Jared Pearson

Jared Pearson takes a big 10-point buck at 9:30 a.m. the Sunday morning of opening weekend. He took the buck on property owned by his eldest son, Mike Pearson, less than five miles from town. The same property has yielded a 10-point buck for Jared last year and a 5 pointer the year before.

A 10-point buck taken by Jared Pearson of International Falls opening weekend is among the 102,000 deer Minnesota hunters registered through the second weekend of firearms deer season.

Registration of deer is down 31,000 from the same period in 2013, according to the Minnesota Department of Natural Resources.

Larry Petersen, DNR area wildlife supervisor in International Falls, said the decrease in harvest is expected with the lower deer population bringing a bucks-only season.

“I am hearing from hunters there are no surprises,” he said. “It is what they expected to see, really, with the trend we’ve had for the last several years of the population going down because of the bad winters we’ve had. They are seeing fewer and fewer deer the last few years.”

Borderland’s deer season in the northern rifle zone ends Sunday. In much of Minnesota, the deer season concluded a week earlier, Nov. 16.

Petersen said some hunting parties have reported doing reasonably well this deer season based on their expectations. And he said some hunters are reporting seeing a few more fawns this season.

“With a few more fawns spotted — that is a hopeful sign,” Petersen said. “The first sign we see in a recovering population is that recruitment of young: they are born and surviving and maturing and will produce more young.”

Severe winters often bring a poor crop of fawns, he said, similar to how some factors lead to a poor walleye fry crop.

Deer are very productive, with 1 to 1-1/2 year-old does often producing fawns, with average reproduction at age 2, said Petersen.

“It’s not like other species, where they wait until 4 or 5 years to reproduce,” he said. “Hopefully a few more fawn sightings lead to a more productive population.”

Petersen said neither he or his wife Patti have yet harvested a deer.

He joked that he is using having a nasty cold for the past couple weeks “as justification for being wimpy, otherwise I would be happy to be out in these elements.”

So far this year, hunters during special hunts, and the archery and firearms seasons, have harvested 115,000 deer, down from the 2013 to-date harvest total of 147,500.

The DNR’s ongoing deer management work also includes upcoming revisions to the deer population goals for large portions of northeastern, north-central and east-central Minnesota. This is part of a multi-year goal-setting process for the entire state. People interested in helping set these deer population goals can get more information on the process and opportunities for involvement at www.mndnr.gov/deer.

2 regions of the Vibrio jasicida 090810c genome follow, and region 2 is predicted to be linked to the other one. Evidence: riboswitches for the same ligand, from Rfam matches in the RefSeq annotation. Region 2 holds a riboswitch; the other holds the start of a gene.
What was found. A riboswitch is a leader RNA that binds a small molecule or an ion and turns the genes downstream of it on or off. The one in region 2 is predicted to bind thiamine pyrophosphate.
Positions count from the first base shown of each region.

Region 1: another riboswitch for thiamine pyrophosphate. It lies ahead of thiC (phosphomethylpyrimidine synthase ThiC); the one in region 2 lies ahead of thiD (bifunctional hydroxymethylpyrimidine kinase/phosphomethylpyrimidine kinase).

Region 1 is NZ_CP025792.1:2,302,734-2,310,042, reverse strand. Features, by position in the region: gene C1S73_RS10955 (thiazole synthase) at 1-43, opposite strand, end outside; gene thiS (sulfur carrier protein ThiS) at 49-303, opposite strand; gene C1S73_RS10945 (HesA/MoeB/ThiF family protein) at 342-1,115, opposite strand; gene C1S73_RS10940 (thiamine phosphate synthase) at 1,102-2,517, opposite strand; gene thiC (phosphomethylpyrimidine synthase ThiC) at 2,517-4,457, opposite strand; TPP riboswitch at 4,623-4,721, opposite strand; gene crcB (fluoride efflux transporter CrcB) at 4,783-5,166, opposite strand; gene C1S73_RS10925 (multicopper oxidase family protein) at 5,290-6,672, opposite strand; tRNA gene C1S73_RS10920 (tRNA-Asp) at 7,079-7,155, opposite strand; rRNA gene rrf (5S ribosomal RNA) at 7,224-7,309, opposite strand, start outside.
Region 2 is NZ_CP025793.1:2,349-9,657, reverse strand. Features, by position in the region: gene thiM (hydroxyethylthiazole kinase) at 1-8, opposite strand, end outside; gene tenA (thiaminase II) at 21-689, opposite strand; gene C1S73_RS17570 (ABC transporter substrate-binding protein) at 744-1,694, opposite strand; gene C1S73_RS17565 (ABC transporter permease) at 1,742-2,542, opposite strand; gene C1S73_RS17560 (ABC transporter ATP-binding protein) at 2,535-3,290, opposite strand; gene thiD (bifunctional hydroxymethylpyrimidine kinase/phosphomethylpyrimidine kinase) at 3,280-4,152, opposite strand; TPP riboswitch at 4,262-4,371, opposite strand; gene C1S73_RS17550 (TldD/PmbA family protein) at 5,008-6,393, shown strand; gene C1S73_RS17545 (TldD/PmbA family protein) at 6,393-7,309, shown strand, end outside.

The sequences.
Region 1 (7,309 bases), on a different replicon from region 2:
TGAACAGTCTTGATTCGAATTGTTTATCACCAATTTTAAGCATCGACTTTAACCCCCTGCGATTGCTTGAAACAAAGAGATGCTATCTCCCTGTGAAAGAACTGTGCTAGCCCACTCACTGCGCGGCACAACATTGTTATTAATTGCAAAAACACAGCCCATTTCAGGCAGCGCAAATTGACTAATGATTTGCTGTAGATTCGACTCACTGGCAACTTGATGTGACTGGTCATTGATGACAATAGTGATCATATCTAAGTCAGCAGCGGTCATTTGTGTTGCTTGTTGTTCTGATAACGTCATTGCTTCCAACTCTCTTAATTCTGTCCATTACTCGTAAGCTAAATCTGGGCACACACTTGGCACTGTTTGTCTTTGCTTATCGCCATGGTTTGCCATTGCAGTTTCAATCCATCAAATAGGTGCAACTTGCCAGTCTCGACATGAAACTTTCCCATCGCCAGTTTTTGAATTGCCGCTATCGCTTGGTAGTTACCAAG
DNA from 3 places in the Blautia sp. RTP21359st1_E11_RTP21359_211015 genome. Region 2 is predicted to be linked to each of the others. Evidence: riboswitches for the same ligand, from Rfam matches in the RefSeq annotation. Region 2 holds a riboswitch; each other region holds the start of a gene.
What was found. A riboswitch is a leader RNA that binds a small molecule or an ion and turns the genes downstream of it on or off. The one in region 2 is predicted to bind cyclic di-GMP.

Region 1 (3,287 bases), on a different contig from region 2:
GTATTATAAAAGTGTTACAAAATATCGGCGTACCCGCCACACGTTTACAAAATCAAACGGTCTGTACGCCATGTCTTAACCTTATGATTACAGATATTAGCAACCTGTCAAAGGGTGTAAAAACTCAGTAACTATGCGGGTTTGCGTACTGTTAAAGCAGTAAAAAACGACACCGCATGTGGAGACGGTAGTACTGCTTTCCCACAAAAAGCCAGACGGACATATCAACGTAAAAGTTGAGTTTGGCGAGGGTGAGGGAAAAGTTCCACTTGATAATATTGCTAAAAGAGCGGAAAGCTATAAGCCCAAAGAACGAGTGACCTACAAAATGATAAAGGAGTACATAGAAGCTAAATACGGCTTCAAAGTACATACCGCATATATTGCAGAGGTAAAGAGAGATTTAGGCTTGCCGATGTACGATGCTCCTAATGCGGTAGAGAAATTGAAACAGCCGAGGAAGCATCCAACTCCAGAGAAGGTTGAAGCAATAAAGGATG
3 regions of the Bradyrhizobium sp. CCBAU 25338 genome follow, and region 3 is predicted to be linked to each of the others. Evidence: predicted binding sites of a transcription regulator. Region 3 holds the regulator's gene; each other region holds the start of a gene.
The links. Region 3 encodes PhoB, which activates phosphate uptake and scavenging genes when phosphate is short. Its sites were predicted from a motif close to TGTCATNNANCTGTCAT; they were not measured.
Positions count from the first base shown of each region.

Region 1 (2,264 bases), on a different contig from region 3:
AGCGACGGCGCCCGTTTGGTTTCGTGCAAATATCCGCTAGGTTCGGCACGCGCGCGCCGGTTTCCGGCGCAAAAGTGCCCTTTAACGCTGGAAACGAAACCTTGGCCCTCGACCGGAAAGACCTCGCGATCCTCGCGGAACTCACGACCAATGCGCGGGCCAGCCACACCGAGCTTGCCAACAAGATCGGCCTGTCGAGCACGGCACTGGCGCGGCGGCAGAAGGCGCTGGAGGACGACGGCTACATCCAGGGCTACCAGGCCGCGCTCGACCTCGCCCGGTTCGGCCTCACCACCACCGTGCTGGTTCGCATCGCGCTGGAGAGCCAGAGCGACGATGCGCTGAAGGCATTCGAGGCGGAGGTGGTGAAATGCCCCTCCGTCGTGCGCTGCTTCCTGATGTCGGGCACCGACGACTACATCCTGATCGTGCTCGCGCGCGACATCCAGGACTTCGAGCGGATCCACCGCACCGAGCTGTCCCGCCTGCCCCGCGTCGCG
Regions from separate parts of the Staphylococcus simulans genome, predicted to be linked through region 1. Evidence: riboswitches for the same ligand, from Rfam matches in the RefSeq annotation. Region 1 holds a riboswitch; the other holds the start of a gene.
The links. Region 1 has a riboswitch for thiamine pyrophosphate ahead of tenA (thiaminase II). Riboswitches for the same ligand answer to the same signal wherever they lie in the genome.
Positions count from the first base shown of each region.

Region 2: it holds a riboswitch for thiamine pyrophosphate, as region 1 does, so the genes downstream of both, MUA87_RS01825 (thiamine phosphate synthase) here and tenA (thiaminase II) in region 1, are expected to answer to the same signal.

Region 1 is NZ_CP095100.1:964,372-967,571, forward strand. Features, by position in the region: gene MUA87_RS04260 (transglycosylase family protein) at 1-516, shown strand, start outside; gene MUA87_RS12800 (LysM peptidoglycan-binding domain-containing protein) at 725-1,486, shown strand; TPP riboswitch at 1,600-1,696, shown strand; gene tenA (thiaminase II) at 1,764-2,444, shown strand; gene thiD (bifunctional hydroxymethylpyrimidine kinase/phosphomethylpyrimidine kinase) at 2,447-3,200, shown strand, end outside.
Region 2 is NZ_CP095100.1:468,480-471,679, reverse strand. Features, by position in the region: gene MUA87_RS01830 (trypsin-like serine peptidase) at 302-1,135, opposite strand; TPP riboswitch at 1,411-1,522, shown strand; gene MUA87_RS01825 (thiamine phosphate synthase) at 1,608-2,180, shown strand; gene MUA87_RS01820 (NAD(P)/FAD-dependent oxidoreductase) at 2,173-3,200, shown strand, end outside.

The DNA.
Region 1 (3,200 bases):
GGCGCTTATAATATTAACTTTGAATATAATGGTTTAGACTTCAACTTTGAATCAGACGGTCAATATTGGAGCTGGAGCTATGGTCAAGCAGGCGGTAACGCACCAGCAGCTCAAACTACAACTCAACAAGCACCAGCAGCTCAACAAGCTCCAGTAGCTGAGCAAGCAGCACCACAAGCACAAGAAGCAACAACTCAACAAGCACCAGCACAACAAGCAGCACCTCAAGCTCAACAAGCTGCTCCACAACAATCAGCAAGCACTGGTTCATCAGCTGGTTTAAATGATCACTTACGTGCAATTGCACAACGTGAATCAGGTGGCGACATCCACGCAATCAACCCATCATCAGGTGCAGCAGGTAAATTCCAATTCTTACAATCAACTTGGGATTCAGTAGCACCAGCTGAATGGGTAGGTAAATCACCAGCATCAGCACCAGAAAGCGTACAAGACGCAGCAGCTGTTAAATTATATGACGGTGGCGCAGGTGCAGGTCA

Additional deer will be harvested during the late southeastern season, which runs Saturday through Nov. 30; and the muzzleloader season, which begins Nov. 29, and continues through Dec. 14. The archery season also runs through Dec. 31.

Early wolf season

About half dozen wolves harvested in the northwest zone’s early hunting and trapping season have been sampled by Petersen. The season ends locally with deer season Sunday.

As of Thursday, 71 of the targeted 83 wolves have been harvested in the northwest zone, the only zone that remains open in the state. The other two zones have been closed.

Petersen said the harvest appears to be on track.

Hunters must skin the animal and bring the pelt and carcass to a DNR office for inspection. Petersen said samples are taken from the carcass to assist in assessing the health of the population.

Of the half dozen he’s inspected, just one has shown mange, a parasite that inhibits hair growth and can cause the animal to die of exposure during the winter months.

“In years past we’ve had a higher percentage with mange,” he said. “The fur is looking pretty good, but with such a small sample it’s difficult to project what that means across the population, but it seems encouraging.”

In addition, he said the wolves brought to his office have had a satisfactory amount, but not a lot, of fat on them. “So they appear to be in good condition,” he said.

The late season for hunting and trapping wolves begins Nov. 29 and runs until Jan. 31 in all zones. The season closes earlier if the target harvest in a zone is reached.